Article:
Lessons in leadership: learning from the past, and passing to the future
If you’re a business leader who also happens to be a parent with young children, as many happen to be, chances are there have been times when you’ve wondered which, out of all the leadership lessons you’ve learned during your career so far, are the ones you’d most want to pass onto your kids when it comes to building careers of their own. And once you’ve figured out what those lessons are, then there's of course the “how” when it comes to actually communicating them - in a way that encourages your offspring to imbibe, appreciate, and digest your hard-earned pearls of wisdom, instead of hitting the recycle button the following day along with the latest fast-fashion accessory or social media app.
Chirs Myers, an American author and entrepreneur, hit upon a creative and, frankly, touching way to go about doing just this: he wrote a letter to his seven-year-old son. Having done so, he then shared his epistle publicly online, realising it might also be helpful for anyone, age or experience aside, searching for authentic career advice in general. You can read Myers’ letter here. In it, he advises his young CEO-to-be that when it comes to business, contrary to popular myth, the good people may not always in fact win, be more “successful”, or make more money. But if you strive to be a good human being, own your mistakes, and make a habit of doing the right thing, true professional fulfilment and happiness, he assures, will follow.
Reading this, I couldn’t help but be reminded of legendary Arctic explorer Earnest Shackleton (1874-1922). Best known for his failed 1914 attempt to become the first to cross the Antarctic on foot, Shackleton posthumously earned a reputation as one of the most prolific and revered leaders in British history. Although his expedition was unsuccessful, astoundingly he was able to bring back alive every single one of his 22 men after 3 years AWOL in the cold, having coolly stared death in the face countless times.
During his lifetime and for several decades thereafter, Shackleton’s arch-rival and probably more famous fellow-explorer Captain Robert Scott (1868-1912) was regarded as the more courageous, successful, and admirable of the two men. Scott went down in the history books as the first British explorer to reach the South Pole in 1912 - an undeniably incredible achievement, subsequently immortalised within the structures of over 30 monuments across Great Britain. Having reached the Pole, however, Scott and his entire team then perished on their return journey. Heralded at the time as a hero who exemplified British courage, resilience, and grit, evidence later came to light painting Scott as a short-tempered and intimidating bully, and a short-sighted and disorganised “bungler”. Hungry for fame and determined to win no-matter-what, he was also skilled, it is said, at hiding his shortcomings and mistakes with his rousing rhetoric. The tide of public opinion turned against him in the years to follow as a man who drove his team haphazardly to their deaths for the sake of vanity and selfish ambition (although the judgment passed by more recent critics is less harsh).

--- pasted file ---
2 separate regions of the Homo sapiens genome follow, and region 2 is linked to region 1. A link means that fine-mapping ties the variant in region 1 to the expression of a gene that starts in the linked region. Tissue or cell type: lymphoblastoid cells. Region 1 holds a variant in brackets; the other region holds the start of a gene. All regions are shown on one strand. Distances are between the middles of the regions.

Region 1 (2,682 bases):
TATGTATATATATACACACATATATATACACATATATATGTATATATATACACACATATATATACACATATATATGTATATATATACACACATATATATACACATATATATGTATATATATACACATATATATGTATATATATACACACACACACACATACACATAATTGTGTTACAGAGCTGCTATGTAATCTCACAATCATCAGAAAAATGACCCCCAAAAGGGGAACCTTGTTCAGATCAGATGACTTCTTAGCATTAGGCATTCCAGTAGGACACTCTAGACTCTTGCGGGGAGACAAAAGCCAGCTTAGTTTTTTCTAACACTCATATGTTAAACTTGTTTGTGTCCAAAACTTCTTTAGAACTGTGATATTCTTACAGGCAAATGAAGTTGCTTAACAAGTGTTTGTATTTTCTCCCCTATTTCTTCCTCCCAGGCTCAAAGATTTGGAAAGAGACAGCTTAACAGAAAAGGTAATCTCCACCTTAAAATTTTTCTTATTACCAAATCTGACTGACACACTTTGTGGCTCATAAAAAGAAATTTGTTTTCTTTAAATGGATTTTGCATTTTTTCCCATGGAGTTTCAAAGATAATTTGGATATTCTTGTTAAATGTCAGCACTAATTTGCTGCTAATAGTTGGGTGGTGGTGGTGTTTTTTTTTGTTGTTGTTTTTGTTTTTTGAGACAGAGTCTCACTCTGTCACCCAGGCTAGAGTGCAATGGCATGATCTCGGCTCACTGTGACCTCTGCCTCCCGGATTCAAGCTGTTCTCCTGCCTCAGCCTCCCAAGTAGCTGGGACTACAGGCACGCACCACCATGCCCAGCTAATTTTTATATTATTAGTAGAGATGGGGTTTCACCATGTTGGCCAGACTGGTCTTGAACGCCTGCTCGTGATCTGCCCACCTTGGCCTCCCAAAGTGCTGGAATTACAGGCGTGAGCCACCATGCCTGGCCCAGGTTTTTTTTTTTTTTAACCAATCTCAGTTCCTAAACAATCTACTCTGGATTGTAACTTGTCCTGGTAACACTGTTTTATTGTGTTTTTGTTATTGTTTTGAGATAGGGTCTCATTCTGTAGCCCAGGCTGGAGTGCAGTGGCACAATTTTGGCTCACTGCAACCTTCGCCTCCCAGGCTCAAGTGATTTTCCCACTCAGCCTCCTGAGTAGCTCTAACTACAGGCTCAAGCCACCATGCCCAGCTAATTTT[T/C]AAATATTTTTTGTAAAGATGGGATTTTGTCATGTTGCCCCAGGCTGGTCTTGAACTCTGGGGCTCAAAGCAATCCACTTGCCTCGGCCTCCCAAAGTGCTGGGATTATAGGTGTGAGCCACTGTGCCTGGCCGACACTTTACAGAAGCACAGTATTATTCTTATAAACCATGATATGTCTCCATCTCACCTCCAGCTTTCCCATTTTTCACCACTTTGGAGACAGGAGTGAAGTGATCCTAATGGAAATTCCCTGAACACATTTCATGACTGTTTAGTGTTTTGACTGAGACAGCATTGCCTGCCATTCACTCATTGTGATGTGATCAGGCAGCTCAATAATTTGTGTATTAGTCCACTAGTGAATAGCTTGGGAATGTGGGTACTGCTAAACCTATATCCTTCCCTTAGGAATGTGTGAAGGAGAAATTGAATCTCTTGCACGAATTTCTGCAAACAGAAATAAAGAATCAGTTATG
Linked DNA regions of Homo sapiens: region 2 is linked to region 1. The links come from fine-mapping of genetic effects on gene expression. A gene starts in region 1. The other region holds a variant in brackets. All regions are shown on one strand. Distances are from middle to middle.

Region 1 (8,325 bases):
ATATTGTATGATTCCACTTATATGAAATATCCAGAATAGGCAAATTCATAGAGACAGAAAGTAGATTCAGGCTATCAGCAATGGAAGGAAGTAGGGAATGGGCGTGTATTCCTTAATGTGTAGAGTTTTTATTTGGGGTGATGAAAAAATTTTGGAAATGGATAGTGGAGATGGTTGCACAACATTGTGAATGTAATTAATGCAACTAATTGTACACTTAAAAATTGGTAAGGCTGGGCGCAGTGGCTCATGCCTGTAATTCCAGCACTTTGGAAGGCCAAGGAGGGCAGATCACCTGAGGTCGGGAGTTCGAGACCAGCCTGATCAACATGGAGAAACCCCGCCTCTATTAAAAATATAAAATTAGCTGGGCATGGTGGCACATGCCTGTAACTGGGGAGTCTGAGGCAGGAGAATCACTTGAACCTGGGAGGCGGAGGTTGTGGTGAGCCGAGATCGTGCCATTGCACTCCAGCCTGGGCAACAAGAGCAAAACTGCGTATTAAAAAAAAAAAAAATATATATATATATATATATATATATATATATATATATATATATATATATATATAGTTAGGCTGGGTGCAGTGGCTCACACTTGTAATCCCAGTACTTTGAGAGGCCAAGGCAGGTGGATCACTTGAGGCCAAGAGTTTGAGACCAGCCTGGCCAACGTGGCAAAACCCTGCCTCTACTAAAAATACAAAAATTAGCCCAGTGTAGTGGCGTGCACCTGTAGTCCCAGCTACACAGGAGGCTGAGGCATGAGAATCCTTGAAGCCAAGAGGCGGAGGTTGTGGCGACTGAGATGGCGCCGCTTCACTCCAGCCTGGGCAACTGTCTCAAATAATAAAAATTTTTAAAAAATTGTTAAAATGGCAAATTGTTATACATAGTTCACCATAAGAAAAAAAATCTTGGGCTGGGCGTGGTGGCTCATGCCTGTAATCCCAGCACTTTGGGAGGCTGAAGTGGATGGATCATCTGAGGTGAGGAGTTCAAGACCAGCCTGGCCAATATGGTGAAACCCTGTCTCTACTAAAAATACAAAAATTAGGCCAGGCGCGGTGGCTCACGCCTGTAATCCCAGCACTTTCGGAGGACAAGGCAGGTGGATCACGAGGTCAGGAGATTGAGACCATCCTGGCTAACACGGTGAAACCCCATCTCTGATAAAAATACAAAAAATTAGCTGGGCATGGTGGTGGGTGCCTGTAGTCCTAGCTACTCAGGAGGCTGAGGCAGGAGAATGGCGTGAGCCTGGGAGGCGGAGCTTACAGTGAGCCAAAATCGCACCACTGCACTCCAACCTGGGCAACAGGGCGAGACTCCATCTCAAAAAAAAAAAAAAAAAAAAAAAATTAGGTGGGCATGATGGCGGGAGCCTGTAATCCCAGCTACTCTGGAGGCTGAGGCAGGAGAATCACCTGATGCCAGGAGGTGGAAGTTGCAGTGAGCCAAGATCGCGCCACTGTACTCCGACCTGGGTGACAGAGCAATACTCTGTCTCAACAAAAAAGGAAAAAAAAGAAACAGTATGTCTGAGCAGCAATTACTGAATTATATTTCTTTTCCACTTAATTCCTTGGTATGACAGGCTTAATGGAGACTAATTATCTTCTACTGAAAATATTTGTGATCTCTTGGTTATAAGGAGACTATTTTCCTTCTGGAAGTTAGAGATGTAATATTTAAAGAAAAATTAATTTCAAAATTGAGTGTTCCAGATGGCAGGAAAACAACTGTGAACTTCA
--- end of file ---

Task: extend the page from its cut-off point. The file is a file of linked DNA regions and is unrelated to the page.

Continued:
Shackleton had attempted the same journey to the South Pole a few years before Scott, in 1907. In sharp and telling contrast, however, he turned back painfully within reach of his goal (just one hundred miles from the Pole) out of concern for the lives and welfare of his men. Decisions he made on his subsequent, and likewise unsuccessful, expedition across the Antarctic - were similarly guided by a “true north” that prioritised the safety of his men before the temptation of glory, as was later discovered through his diary entries at the time. Accounts from the men who had accompanied Shackleton on his various attempts also evidence the affection, tenderness, and loyalty clearly felt for the leader whom they fondly referred to as “Boss”. While Shackleton was outshone and eclipsed by Scott during his lifetime, struggling financially while Scott’s family had significant wealth bestowed upon them by the nation for his contribution and valour, Shackleton received the recognition he was perhaps deservant of 80 years following his death. He ranked 11th in a 2002 BBC poll for "The 100 Greatest Britons”. Scott was in 54th place.
The latter years of Shackleton's life could hardly be described as "happy" or "fulfilled" (he developed a chronic drinking problem and died of a heart attack while preparing for another Antarctic expedition in 1922). However, the legacy he left behind to fuel the hearts, minds, and imaginations of generations after him – from budding explorers to start-up entrepreneurs – would surely also be inspiring fodder for Myers’ son, should he find himself chewing over his father's advice before embarking on adventures of his own in years to come.
So, if you’re looking for a side project over the summer months ahead, why not try writing a letter of your own. Whether you’re a Shackleton or a Scott, and whether you’re a parent or not, the exercise could well become a legacy of its own!